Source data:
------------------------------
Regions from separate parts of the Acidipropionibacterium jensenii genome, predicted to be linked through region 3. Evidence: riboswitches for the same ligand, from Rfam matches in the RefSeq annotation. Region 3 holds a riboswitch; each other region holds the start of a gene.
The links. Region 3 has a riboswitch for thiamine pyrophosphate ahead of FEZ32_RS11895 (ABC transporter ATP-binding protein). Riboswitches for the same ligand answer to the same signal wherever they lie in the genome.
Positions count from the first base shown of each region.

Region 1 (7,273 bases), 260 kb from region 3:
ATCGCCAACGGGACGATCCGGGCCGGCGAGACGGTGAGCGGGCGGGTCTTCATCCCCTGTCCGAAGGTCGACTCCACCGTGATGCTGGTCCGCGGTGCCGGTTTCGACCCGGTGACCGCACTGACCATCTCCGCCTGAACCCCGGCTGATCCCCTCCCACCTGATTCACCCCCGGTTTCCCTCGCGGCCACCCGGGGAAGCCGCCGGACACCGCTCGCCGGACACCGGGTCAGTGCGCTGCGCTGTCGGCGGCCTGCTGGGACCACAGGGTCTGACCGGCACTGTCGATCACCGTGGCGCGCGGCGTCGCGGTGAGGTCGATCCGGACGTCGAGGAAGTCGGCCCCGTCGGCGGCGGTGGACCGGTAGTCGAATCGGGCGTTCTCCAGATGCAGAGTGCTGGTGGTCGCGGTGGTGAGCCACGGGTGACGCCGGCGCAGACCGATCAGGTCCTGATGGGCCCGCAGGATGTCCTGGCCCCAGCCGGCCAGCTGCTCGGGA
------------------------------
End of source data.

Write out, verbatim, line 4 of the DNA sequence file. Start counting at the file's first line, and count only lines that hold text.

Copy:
Region 1 (7,273 bases), 260 kb from region 3: